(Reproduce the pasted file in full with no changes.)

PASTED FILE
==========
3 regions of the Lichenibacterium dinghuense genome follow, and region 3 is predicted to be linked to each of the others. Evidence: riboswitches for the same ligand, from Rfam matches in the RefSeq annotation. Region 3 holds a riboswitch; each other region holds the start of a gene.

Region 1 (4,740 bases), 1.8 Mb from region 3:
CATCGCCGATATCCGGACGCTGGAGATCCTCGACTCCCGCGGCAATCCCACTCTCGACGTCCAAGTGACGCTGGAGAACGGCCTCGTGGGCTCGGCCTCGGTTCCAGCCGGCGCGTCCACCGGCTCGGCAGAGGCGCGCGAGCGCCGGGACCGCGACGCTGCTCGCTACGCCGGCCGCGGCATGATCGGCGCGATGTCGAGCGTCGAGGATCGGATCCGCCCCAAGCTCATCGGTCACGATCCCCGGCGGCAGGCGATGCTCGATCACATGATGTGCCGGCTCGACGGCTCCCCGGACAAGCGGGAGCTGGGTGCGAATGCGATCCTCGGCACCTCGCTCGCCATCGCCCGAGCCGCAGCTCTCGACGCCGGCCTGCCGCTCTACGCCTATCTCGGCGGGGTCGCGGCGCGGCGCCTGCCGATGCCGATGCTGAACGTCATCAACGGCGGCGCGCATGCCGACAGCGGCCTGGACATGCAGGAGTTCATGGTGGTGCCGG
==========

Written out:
3 regions of the Lichenibacterium dinghuense genome follow, and region 3 is predicted to be linked to each of the others. Evidence: riboswitches for the same ligand, from Rfam matches in the RefSeq annotation. Region 3 holds a riboswitch; each other region holds the start of a gene.

Region 1 (4,740 bases), 1.8 Mb from region 3:
CATCGCCGATATCCGGACGCTGGAGATCCTCGACTCCCGCGGCAATCCCACTCTCGACGTCCAAGTGACGCTGGAGAACGGCCTCGTGGGCTCGGCCTCGGTTCCAGCCGGCGCGTCCACCGGCTCGGCAGAGGCGCGCGAGCGCCGGGACCGCGACGCTGCTCGCTACGCCGGCCGCGGCATGATCGGCGCGATGTCGAGCGTCGAGGATCGGATCCGCCCCAAGCTCATCGGTCACGATCCCCGGCGGCAGGCGATGCTCGATCACATGATGTGCCGGCTCGACGGCTCCCCGGACAAGCGGGAGCTGGGTGCGAATGCGATCCTCGGCACCTCGCTCGCCATCGCCCGAGCCGCAGCTCTCGACGCCGGCCTGCCGCTCTACGCCTATCTCGGCGGGGTCGCGGCGCGGCGCCTGCCGATGCCGATGCTGAACGTCATCAACGGCGGCGCGCATGCCGACAGCGGCCTGGACATGCAGGAGTTCATGGTGGTGCCGG